In some embodiments, a wireless device (e.g., such as UE 106) may perform a method for inter-RAT dual connectivity. In some embodiments, the wireless device, e.g., such as UE 106, may include at least an antenna, a radio coupled to (and/or in communication with) the antenna, and a processing element coupled to (and/or in communication with) the radio. In some embodiments, the method may include program instructions executable by the processing element (and/or processing circuitry) of the wireless device. In some embodiments, the method may include establishing a first wireless link with a first cell according to a first radio access technology (RAT), wherein the first cell operates in a first system bandwidth; establishing a second wireless link with a second cell according to a second radio access technology (RAT), wherein the second cell operates in a second system bandwidth; in response to determining that the wireless device has uplink activity scheduled according to both the first RAT and the second RAT, transmitting an indication of a required radio frequency (RF) switching gap and/or retuning time between different frequencies; and receiving sub-frame allocations for the first cell and the second cell based, at least in part, on the indication.

In some embodiments, the required retuning time and/or RF switching gap may be associated with one or more time periods required by the wireless device to switch from a first frequency to a second frequency and/or from the second frequency to the first frequency. In some embodiments, the first frequency may be used for transmitting communications to the first base station and the second frequency may be used for transmitting communications to the second base station. In some embodiments, a first time period to switch from the first frequency to the second frequency may be different than a second time period to switch from the second frequency to the first frequency.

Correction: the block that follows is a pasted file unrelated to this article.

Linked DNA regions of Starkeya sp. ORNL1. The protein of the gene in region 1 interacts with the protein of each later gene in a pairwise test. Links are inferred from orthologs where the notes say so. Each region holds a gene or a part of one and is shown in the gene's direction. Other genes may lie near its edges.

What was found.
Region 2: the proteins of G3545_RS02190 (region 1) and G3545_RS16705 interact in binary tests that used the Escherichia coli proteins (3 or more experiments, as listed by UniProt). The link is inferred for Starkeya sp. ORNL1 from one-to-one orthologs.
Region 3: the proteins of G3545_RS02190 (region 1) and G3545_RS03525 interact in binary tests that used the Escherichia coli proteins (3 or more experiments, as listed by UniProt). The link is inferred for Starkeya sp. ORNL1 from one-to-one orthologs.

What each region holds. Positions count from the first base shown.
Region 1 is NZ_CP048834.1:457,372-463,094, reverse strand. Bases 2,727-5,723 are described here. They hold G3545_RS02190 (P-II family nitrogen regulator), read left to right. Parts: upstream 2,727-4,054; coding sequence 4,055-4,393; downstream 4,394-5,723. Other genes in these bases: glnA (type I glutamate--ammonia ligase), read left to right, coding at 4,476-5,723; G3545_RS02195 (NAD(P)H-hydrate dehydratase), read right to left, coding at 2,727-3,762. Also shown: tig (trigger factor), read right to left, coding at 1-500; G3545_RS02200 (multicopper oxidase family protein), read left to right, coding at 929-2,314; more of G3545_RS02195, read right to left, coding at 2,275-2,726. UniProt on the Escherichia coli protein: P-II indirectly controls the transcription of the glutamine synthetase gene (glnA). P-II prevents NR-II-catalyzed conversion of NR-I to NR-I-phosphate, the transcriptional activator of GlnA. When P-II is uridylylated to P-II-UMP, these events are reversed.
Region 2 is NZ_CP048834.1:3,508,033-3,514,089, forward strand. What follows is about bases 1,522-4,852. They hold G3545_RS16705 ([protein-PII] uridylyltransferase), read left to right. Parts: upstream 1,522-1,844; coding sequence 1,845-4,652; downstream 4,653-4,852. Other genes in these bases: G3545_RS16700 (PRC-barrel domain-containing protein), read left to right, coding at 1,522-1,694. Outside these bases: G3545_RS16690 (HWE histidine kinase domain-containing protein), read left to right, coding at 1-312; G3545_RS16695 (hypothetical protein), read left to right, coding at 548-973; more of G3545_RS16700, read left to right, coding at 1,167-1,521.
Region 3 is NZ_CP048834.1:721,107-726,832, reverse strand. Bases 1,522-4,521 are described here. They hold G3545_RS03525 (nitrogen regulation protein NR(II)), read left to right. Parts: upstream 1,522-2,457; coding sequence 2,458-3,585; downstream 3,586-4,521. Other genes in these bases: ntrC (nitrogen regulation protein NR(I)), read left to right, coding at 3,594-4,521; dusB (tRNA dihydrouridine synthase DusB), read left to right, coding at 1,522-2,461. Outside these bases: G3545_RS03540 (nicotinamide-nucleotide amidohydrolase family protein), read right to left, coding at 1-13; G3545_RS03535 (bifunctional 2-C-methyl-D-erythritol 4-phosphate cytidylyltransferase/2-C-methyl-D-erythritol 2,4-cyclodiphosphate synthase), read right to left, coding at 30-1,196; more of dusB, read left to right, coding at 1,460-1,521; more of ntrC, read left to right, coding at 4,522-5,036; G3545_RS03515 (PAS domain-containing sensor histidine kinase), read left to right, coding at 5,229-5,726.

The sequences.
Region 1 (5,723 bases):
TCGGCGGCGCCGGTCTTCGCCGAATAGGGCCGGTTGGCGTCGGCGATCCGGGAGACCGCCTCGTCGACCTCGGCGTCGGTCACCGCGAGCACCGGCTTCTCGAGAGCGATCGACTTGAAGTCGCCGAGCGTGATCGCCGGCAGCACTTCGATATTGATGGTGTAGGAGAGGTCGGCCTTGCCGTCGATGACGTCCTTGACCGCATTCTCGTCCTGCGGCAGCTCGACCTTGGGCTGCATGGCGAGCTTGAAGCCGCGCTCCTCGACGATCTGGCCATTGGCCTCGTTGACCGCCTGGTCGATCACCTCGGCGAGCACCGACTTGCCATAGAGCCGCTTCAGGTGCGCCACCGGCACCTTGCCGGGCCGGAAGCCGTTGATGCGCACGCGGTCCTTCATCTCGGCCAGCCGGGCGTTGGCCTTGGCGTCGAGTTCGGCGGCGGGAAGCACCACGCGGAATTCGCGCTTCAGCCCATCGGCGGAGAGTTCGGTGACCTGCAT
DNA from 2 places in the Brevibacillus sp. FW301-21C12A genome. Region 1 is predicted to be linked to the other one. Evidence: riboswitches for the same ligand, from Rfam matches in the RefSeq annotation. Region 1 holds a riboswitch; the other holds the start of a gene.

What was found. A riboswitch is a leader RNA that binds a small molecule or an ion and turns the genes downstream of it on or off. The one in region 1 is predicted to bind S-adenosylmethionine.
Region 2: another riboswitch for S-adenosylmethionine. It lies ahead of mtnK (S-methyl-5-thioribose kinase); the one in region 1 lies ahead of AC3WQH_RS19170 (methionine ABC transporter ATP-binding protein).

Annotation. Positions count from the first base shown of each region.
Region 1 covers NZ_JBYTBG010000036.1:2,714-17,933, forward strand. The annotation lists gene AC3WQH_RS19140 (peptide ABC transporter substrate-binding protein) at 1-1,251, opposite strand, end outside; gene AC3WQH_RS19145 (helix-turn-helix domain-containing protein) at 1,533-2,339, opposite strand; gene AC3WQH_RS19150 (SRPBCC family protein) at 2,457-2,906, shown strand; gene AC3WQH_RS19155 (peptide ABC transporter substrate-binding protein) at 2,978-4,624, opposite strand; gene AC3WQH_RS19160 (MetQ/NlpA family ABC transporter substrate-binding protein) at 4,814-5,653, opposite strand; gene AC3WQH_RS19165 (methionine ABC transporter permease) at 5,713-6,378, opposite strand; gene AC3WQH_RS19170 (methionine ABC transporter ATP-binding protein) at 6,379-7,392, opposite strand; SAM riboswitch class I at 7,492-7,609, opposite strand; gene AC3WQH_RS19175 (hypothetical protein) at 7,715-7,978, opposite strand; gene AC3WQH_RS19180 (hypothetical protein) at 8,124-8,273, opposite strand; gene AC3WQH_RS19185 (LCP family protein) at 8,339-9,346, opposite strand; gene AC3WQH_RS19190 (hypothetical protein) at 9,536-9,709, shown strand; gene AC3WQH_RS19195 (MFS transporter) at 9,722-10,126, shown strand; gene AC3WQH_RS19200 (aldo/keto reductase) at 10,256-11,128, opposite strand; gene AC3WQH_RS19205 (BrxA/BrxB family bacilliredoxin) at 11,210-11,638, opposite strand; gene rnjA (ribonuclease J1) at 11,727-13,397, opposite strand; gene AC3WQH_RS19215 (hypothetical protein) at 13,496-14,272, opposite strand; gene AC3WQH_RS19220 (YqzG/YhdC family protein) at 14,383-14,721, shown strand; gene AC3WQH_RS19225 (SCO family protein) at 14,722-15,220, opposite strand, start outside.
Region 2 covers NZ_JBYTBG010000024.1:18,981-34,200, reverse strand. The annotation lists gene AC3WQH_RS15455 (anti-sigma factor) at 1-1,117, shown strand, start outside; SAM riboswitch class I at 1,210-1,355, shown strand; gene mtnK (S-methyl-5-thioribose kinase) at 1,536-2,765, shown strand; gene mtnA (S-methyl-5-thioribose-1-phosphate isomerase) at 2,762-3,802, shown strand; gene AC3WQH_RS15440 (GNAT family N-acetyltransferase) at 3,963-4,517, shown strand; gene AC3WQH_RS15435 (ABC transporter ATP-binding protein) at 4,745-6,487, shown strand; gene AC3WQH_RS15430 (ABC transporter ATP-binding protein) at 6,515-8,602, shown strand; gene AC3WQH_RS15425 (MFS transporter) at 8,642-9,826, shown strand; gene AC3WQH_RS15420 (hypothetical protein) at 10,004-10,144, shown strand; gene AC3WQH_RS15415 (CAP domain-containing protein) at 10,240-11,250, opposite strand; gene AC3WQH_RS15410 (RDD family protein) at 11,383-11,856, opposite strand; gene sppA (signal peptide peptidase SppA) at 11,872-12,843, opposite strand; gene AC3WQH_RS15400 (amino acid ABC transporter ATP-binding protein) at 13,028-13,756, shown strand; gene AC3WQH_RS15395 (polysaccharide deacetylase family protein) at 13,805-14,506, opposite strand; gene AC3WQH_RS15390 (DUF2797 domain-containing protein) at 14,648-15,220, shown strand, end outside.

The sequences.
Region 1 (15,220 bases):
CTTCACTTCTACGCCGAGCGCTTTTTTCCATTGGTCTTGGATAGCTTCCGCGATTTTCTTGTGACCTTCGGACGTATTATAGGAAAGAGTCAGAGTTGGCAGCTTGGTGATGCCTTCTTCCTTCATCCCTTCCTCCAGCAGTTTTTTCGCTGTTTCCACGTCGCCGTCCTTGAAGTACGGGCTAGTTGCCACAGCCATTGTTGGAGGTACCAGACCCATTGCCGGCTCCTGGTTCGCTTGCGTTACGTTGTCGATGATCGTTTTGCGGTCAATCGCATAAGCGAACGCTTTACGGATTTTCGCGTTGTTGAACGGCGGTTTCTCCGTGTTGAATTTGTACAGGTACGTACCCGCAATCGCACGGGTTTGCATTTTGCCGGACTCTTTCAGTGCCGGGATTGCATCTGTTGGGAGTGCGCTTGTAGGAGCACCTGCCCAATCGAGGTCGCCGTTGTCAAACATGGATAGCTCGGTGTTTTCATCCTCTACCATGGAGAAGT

In some embodiments, the indication may indicate whether the retuning time and/or RF switching gap is needed (and/or required). In some embodiments, the indication may indicate that no retuning time and/or RF switching gap is needed (and/or required).

In some embodiments, the retuning time and/or RF switching gap may be specified as one of a portion of a downlink sub-frame allocated for the first cell and/or at least one downlink sub-frame allocated for the first cell. In some embodiments, the retuning time and/or RF switching gap may be specified via a standard. In some embodiments, the retuning time and/or RF switching gap may be specified on the order of symbols. In some embodiments, the retuning time and/or RF switching gap may be specified on the order of multiple symbols.

In some embodiments, the allocations may include a first guard period at a start of sub-frames allocated for transmissions to the first cell directly subsequent to sub-frames allocated for transmissions to the second cell. In some embodiments, the first guard period may be associated with the required tuning time. In some embodiments, the allocations may include a second guard period at an end of sub-frames allocated for transmissions to the first cell directly preceding sub-frames allocated for transmissions to the second cell. In some embodiments, the second guard period may be associated with the required tuning time. In some embodiments, the allocations may include a sub-frame allocated for receiving transmissions from the first cell between a sub-frame allocated for transmissions to the second cell and a sub-frame allocated for transmissions to the first cell. In some embodiments, the allocations may include a sub-frame allocated for receiving transmissions from the first cell between a sub-frame allocated for transmissions to the first cell and a sub-frame allocated for transmissions to the second cell.

In some embodiments, the method may also include the wireless device performing uplink activity for both the first RAT and the second RAT by time division multiplexing (TDM) uplink data for the first RAT and uplink data for the second RAT if uplink activity is scheduled according to both the first RAT and the second RAT. In other words, the wireless device may not simultaneously transmit on the first RAT and the second RAT. Said another way, the wireless device may not be configured to transmit on the first RAT and the second RAT simultaneously. Thus, at least in some embodiments, the wireless device, may not be capable of supporting (and/or performing) simultaneous transmissions on the first RAT and the second RAT.